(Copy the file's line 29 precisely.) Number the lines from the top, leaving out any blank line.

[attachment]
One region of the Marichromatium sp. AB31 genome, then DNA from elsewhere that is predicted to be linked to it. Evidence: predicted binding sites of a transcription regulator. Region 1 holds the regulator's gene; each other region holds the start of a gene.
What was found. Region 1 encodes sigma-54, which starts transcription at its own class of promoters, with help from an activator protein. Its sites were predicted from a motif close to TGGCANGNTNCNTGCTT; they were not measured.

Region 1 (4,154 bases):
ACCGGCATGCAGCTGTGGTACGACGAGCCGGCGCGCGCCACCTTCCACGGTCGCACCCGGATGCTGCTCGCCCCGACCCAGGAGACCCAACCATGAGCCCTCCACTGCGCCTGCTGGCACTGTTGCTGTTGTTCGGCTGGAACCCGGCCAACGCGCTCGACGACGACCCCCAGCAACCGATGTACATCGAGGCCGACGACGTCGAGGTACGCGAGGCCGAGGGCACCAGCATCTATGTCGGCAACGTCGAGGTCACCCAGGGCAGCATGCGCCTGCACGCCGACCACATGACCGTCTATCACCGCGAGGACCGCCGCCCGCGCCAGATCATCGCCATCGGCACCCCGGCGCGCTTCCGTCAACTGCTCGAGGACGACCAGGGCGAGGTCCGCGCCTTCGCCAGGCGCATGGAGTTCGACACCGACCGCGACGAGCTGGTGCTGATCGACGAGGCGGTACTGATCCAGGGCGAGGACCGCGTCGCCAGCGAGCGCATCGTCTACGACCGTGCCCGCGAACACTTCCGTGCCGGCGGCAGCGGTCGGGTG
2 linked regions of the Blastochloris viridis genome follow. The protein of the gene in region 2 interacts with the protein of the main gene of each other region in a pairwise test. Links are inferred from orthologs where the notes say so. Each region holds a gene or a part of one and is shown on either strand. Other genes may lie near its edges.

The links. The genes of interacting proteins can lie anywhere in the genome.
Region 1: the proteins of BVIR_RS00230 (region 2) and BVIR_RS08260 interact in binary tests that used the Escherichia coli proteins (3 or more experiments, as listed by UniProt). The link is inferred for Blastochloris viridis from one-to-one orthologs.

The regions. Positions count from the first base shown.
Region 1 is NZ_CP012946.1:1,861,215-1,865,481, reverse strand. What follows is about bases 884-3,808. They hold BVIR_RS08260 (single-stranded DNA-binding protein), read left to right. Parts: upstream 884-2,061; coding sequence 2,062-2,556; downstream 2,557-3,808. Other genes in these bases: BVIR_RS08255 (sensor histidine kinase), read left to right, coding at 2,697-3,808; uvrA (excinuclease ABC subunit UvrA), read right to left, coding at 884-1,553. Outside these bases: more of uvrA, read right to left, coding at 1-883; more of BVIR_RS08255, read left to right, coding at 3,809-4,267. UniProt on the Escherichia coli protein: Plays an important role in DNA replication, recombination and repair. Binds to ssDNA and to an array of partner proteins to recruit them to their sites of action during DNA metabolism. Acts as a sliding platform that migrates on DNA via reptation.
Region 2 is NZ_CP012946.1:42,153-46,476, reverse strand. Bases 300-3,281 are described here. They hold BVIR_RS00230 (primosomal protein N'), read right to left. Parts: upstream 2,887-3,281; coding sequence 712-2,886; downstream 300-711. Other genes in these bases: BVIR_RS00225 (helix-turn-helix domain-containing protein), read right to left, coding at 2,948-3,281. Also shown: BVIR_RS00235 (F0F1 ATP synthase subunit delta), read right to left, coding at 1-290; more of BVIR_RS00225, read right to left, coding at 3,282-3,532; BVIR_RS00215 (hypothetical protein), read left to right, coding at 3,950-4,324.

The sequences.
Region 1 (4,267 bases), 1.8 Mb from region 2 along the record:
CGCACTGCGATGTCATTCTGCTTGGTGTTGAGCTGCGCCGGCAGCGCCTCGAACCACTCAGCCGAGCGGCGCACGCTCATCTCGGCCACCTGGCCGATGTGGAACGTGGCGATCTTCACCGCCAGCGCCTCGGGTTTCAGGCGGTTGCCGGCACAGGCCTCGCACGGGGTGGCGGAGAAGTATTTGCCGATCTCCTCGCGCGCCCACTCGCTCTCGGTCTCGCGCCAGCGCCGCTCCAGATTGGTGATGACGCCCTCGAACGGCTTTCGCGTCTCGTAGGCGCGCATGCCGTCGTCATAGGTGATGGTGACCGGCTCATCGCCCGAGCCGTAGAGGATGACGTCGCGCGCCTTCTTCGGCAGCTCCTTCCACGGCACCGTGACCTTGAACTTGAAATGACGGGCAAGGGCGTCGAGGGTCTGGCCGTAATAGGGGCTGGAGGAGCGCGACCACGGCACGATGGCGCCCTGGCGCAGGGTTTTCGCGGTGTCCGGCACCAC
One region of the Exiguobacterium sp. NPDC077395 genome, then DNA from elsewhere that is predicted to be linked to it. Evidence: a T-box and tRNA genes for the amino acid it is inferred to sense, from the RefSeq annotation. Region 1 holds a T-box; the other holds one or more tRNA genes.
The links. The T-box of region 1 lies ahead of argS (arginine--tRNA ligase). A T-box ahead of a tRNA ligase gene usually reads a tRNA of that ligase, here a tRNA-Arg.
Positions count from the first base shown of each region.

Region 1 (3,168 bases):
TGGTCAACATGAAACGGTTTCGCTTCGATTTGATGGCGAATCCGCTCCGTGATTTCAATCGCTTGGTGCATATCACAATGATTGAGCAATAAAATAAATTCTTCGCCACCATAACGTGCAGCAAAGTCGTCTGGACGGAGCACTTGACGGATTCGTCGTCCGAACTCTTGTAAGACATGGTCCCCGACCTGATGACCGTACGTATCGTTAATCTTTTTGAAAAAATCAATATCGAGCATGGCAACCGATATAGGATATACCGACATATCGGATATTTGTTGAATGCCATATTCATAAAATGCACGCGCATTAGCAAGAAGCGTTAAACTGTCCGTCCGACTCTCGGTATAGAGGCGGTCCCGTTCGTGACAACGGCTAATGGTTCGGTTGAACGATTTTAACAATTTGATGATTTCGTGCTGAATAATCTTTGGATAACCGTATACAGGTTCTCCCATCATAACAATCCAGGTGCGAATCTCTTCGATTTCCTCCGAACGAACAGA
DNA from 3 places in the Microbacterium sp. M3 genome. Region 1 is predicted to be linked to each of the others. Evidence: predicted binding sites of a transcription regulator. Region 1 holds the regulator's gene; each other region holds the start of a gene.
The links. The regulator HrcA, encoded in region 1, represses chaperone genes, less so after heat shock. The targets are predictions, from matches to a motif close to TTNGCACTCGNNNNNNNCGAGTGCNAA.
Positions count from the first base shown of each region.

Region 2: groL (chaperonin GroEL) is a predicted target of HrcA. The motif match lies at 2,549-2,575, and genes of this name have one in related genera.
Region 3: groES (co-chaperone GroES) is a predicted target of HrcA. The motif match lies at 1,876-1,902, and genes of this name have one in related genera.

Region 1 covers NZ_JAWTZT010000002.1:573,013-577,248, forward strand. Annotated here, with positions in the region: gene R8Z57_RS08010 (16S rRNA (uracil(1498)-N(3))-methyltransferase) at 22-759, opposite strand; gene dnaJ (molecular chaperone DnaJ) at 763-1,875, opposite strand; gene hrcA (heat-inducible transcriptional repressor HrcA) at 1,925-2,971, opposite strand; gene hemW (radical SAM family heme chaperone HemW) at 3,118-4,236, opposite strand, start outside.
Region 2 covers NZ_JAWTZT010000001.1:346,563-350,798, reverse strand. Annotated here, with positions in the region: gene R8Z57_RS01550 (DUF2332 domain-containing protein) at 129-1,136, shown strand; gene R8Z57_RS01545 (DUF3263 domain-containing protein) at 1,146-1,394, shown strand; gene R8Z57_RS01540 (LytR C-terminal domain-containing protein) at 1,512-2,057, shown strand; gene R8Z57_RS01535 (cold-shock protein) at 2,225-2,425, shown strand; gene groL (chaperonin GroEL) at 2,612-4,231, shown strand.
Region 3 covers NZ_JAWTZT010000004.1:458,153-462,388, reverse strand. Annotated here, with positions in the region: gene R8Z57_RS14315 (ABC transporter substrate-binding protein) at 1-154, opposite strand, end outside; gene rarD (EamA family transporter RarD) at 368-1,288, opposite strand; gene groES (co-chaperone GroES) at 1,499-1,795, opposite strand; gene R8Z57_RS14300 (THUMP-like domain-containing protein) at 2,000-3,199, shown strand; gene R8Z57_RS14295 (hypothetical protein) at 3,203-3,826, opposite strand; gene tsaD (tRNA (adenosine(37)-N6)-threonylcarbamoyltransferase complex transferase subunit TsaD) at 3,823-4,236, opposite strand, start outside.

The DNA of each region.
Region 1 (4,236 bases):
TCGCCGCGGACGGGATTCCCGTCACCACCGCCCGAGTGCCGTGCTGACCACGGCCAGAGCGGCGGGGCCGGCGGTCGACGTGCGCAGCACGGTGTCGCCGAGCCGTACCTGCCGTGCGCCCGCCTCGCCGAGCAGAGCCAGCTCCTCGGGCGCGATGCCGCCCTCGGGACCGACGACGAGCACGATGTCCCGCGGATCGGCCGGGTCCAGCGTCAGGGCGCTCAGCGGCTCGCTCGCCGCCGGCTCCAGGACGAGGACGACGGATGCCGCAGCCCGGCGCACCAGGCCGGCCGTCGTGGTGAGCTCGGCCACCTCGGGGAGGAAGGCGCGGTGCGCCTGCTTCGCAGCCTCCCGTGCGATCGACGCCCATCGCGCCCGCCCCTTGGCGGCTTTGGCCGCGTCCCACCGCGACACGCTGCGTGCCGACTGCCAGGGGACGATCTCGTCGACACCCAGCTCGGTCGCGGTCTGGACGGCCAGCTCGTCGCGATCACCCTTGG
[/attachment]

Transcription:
TCGCCGCGGACGGGATTCCCGTCACCACCGCCCGAGTGCCGTGCTGACCACGGCCAGAGCGGCGGGGCCGGCGGTCGACGTGCGCAGCACGGTGTCGCCGAGCCGTACCTGCCGTGCGCCCGCCTCGCCGAGCAGAGCCAGCTCCTCGGGCGCGATGCCGCCCTCGGGACCGACGACGAGCACGATGTCCCGCGGATCGGCCGGGTCCAGCGTCAGGGCGCTCAGCGGCTCGCTCGCCGCCGGCTCCAGGACGAGGACGACGGATGCCGCAGCCCGGCGCACCAGGCCGGCCGTCGTGGTGAGCTCGGCCACCTCGGGGAGGAAGGCGCGGTGCGCCTGCTTCGCAGCCTCCCGTGCGATCGACGCCCATCGCGCCCGCCCCTTGGCGGCTTTGGCCGCGTCCCACCGCGACACGCTGCGTGCCGACTGCCAGGGGACGATCTCGTCGACACCCAGCTCGGTCGCGGTCTGGACGGCCAGCTCGTCGCGATCACCCTTGG